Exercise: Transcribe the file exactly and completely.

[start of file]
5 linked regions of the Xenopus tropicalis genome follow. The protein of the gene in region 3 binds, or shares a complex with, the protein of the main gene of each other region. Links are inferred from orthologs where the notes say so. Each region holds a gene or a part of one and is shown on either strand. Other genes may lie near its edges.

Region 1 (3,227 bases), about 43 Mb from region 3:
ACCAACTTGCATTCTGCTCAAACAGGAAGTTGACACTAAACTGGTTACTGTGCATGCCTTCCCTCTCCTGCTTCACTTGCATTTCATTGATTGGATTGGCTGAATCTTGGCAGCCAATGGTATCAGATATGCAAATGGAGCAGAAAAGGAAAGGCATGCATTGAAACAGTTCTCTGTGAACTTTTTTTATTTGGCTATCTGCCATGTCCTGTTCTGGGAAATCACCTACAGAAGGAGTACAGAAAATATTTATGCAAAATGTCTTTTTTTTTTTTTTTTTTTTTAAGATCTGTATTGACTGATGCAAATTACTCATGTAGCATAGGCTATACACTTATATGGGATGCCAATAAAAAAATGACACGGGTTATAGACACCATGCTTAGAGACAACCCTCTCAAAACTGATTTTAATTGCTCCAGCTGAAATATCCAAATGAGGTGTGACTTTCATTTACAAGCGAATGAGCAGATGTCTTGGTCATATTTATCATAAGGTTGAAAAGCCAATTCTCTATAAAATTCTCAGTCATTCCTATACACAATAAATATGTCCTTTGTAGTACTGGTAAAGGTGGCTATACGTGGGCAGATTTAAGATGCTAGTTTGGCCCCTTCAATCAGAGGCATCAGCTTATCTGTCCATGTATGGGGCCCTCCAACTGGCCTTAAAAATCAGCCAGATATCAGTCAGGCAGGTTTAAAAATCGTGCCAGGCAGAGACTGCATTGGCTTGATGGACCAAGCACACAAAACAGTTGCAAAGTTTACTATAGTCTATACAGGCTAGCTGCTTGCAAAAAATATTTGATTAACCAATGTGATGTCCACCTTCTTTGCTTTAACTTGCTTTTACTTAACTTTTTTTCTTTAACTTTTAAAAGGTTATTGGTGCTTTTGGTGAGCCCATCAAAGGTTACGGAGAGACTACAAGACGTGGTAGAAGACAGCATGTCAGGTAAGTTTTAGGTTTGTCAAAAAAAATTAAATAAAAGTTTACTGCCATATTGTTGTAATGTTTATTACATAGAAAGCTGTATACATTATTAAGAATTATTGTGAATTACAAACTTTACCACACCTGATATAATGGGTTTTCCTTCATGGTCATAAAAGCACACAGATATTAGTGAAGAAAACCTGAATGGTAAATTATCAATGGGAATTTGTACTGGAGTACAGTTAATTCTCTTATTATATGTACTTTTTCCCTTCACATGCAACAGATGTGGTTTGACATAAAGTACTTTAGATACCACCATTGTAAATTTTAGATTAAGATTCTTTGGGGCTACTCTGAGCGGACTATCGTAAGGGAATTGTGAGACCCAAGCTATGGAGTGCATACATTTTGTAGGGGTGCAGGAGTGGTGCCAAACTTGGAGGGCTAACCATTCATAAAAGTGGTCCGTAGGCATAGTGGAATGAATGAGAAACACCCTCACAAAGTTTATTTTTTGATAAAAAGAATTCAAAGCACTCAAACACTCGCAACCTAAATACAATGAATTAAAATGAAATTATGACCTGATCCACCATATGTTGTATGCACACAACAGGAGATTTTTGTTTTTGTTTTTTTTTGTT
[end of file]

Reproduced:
5 linked regions of the Xenopus tropicalis genome follow. The protein of the gene in region 3 binds, or shares a complex with, the protein of the main gene of each other region. Links are inferred from orthologs where the notes say so. Each region holds a gene or a part of one and is shown on either strand. Other genes may lie near its edges.

Region 1 (3,227 bases), about 43 Mb from region 3:
ACCAACTTGCATTCTGCTCAAACAGGAAGTTGACACTAAACTGGTTACTGTGCATGCCTTCCCTCTCCTGCTTCACTTGCATTTCATTGATTGGATTGGCTGAATCTTGGCAGCCAATGGTATCAGATATGCAAATGGAGCAGAAAAGGAAAGGCATGCATTGAAACAGTTCTCTGTGAACTTTTTTTATTTGGCTATCTGCCATGTCCTGTTCTGGGAAATCACCTACAGAAGGAGTACAGAAAATATTTATGCAAAATGTCTTTTTTTTTTTTTTTTTTTTTAAGATCTGTATTGACTGATGCAAATTACTCATGTAGCATAGGCTATACACTTATATGGGATGCCAATAAAAAAATGACACGGGTTATAGACACCATGCTTAGAGACAACCCTCTCAAAACTGATTTTAATTGCTCCAGCTGAAATATCCAAATGAGGTGTGACTTTCATTTACAAGCGAATGAGCAGATGTCTTGGTCATATTTATCATAAGGTTGAAAAGCCAATTCTCTATAAAATTCTCAGTCATTCCTATACACAATAAATATGTCCTTTGTAGTACTGGTAAAGGTGGCTATACGTGGGCAGATTTAAGATGCTAGTTTGGCCCCTTCAATCAGAGGCATCAGCTTATCTGTCCATGTATGGGGCCCTCCAACTGGCCTTAAAAATCAGCCAGATATCAGTCAGGCAGGTTTAAAAATCGTGCCAGGCAGAGACTGCATTGGCTTGATGGACCAAGCACACAAAACAGTTGCAAAGTTTACTATAGTCTATACAGGCTAGCTGCTTGCAAAAAATATTTGATTAACCAATGTGATGTCCACCTTCTTTGCTTTAACTTGCTTTTACTTAACTTTTTTTCTTTAACTTTTAAAAGGTTATTGGTGCTTTTGGTGAGCCCATCAAAGGTTACGGAGAGACTACAAGACGTGGTAGAAGACAGCATGTCAGGTAAGTTTTAGGTTTGTCAAAAAAAATTAAATAAAAGTTTACTGCCATATTGTTGTAATGTTTATTACATAGAAAGCTGTATACATTATTAAGAATTATTGTGAATTACAAACTTTACCACACCTGATATAATGGGTTTTCCTTCATGGTCATAAAAGCACACAGATATTAGTGAAGAAAACCTGAATGGTAAATTATCAATGGGAATTTGTACTGGAGTACAGTTAATTCTCTTATTATATGTACTTTTTCCCTTCACATGCAACAGATGTGGTTTGACATAAAGTACTTTAGATACCACCATTGTAAATTTTAGATTAAGATTCTTTGGGGCTACTCTGAGCGGACTATCGTAAGGGAATTGTGAGACCCAAGCTATGGAGTGCATACATTTTGTAGGGGTGCAGGAGTGGTGCCAAACTTGGAGGGCTAACCATTCATAAAAGTGGTCCGTAGGCATAGTGGAATGAATGAGAAACACCCTCACAAAGTTTATTTTTTGATAAAAAGAATTCAAAGCACTCAAACACTCGCAACCTAAATACAATGAATTAAAATGAAATTATGACCTGATCCACCATATGTTGTATGCACACAACAGGAGATTTTTGTTTTTGTTTTTTTTTGTT